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by | College Football Insider

Rules of Engagement: Florida State, Clemson have opportunity to represent ACC well

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Clemson and Florida State have elite skill players, like explosive Tigers receiver Sammy Watkins. (Getty Images)  
Clemson and Florida State have elite skill players, like explosive Tigers receiver Sammy Watkins. (Getty Images)  

This is the hotline edition of Rules of Engagement, where the Rules committee dials up a few college football topics to deliver a message without automated voice systems or Hall and Oates hold music.

Rule No. 222-4357 (ACC-HELP): Two teams in particular should stand up for the ACC right about now.

Florida State and Clemson, widely considered the two most talented teams in the ACC, can continue to embrace the eight-to-10-win standard, maybe win the conference and get a few nice January-bowl Ipods for their players.

But there's room for much more than the BCS version of an Applebee's dinner for these two one-loss teams. The Noles and Tigers are probably out of the national title picture, but they have a chance to send a few shots through the national landscape.

The formula: Win out in conference play, and then finish with an emphatic SEC win in the regular-season finale, when No. 3 Florida travels to Doak Campbell and No. 17 South Carolina heads to Death Valley.

It's not like they haven't knocked off their late-November rivals before. But couple the current status of Florida/South Carolina with the ACC getting boxed out of the championship picture yet again and late-season surges from FSU/Clemson would be timely.

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No need to play the SEC victim. These two have talent. The 49-37 clash between both teams on Sept. 22, an FSU victory, elicited national interest for a reason. There's raw potential there.

They can recruit like SEC schools. From 2010-12, FSU and Clemson combined for four top-10 national recruiting classes, including the Seminoles' No. 2 clip in 2011.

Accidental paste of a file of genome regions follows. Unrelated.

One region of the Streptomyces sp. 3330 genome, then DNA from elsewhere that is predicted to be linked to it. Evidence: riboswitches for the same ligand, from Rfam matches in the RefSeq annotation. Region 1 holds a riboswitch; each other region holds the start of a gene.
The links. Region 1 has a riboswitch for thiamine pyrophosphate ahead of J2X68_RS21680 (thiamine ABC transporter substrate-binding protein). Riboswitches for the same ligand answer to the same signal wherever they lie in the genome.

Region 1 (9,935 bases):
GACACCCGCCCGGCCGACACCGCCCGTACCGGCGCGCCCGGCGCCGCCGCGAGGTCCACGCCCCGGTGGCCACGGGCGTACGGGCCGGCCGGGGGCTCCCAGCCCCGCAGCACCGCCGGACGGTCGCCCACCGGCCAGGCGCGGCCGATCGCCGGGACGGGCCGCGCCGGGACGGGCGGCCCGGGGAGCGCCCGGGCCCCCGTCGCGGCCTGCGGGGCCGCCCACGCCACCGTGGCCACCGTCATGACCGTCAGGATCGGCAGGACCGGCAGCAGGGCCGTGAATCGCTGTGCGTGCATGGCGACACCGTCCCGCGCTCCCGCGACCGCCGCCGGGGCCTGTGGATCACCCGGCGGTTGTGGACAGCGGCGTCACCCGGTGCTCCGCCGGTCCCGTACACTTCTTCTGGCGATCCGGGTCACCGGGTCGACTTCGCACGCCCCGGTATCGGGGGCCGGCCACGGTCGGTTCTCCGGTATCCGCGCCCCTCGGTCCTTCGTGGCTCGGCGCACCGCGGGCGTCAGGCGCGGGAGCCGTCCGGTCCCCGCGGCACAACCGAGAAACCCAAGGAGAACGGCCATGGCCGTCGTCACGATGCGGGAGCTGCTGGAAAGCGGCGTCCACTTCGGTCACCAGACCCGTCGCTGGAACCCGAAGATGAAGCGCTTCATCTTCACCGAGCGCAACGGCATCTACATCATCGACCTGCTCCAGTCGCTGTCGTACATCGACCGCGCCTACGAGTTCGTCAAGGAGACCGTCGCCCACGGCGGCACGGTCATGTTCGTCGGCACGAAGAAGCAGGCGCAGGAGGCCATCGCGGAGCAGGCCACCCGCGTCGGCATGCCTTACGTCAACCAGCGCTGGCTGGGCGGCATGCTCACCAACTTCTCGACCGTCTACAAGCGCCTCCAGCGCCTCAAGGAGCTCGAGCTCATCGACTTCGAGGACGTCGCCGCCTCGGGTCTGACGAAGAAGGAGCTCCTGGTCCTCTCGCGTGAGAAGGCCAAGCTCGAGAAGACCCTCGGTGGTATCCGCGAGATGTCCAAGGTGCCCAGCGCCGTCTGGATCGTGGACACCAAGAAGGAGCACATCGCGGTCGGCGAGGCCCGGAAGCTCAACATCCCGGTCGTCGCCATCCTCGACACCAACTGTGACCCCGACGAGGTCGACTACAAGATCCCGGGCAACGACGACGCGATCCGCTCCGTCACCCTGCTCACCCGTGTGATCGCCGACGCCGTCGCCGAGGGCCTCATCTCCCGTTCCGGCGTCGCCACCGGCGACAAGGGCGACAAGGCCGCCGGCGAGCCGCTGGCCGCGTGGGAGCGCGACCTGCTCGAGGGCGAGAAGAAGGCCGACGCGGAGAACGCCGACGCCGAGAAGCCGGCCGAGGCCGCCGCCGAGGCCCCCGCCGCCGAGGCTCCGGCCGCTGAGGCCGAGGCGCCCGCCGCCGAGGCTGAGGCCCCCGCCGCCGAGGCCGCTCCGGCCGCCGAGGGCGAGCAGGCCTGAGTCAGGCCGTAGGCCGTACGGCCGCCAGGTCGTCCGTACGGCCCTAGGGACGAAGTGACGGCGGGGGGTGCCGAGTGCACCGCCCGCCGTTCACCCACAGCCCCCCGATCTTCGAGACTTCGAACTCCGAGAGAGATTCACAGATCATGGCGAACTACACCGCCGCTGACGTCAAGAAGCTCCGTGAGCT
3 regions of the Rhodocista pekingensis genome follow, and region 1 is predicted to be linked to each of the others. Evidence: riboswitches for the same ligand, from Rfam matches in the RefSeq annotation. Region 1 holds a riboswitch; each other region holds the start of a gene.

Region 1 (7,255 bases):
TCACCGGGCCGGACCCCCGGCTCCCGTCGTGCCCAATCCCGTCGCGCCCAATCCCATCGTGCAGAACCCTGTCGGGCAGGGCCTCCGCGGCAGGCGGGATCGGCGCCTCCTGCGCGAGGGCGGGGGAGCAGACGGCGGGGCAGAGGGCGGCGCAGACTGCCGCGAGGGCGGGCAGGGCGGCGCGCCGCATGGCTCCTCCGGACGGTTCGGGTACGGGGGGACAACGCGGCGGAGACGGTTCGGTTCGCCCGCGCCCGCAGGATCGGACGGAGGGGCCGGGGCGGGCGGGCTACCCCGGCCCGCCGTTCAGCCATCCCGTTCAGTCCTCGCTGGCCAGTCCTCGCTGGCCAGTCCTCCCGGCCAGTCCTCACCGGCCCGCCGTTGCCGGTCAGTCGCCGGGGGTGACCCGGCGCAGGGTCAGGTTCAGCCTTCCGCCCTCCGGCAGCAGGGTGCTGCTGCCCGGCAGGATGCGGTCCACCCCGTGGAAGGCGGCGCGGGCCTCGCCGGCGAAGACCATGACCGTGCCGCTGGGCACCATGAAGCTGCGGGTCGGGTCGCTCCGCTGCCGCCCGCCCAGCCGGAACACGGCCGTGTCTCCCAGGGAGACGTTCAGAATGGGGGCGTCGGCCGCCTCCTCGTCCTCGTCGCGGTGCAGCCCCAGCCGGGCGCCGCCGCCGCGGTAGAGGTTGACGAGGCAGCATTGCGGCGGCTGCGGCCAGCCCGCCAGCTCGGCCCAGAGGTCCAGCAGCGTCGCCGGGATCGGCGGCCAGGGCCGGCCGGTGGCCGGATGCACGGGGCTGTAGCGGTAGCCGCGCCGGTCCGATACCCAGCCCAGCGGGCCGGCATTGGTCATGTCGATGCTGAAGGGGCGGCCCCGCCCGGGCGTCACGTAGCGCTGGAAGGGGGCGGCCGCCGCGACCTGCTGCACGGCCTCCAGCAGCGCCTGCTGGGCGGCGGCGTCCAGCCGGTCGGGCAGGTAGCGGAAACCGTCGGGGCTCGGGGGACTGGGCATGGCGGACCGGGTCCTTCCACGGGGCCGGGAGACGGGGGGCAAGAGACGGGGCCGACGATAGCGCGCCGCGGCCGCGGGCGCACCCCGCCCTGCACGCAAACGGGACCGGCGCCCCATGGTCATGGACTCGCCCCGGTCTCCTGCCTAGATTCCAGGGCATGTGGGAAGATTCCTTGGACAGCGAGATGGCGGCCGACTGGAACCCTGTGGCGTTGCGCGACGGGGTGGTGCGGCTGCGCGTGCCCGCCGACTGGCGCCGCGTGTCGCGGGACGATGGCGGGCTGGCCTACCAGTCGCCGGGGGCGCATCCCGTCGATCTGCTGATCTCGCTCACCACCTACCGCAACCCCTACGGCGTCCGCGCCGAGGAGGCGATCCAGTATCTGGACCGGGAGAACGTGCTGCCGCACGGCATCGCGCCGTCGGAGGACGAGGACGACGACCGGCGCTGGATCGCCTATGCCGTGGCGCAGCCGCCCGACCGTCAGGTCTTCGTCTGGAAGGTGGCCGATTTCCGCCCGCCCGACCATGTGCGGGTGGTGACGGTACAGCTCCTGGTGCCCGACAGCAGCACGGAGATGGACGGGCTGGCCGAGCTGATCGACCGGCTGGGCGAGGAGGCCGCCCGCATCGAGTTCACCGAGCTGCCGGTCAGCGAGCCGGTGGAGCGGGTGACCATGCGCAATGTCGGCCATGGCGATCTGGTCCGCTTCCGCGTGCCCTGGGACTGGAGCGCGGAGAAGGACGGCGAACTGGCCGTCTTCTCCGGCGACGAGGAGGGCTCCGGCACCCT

"They can be as good as anyone," said an ACC assistant coach. "Great skill players and FSU's really good on the line of scrimmage."

There's never a bad time to poke the SEC bear. South Carolina is reeling a bit but would still serve as an impressive win.

Miami, a team in transition, is not ready for the task just yet. Duke is a nice story but not a top-10 team based on talent. North Carolina could rebound quickly under Larry Fedora.

Perhaps FSU and Clemson aren't ready, either. The Seminoles say they are finally learning how to win on the road after grinding out an erratic 33-20 win over Miami. Clemson's usually good for a midseason flub or two. But the next five weeks are huge for a reason beyond this season. FSU and Clemson can enhance the profile of the ACC, which could use a few proud shield-bearers.

The schedule's reasonable for both. FSU has Duke at home and goes to Virginia Tech and Maryland before hosting Florida. Clemson is at Wake this week, at Duke, then finishes out with home games against Maryland, N.C. State and South Carolina.

Time to flash something. Or at least appear like you're closing the gap a bit.

Rule No. 727-2262 (QBS-BAMA): What a concept -- Alabama is actually more scary after enhancing quarterback play as part of its identity.

This is what the rest of the SEC must have been afraid of a few years ago, when Alabama already was winning without elite quarterback play, possibly by design.

No offense to Greg McElroy, who helped Alabama win a title and was a pretty good quarterback. He was brilliant in the 2009 SEC title game, which reduced Tim Tebow to tears.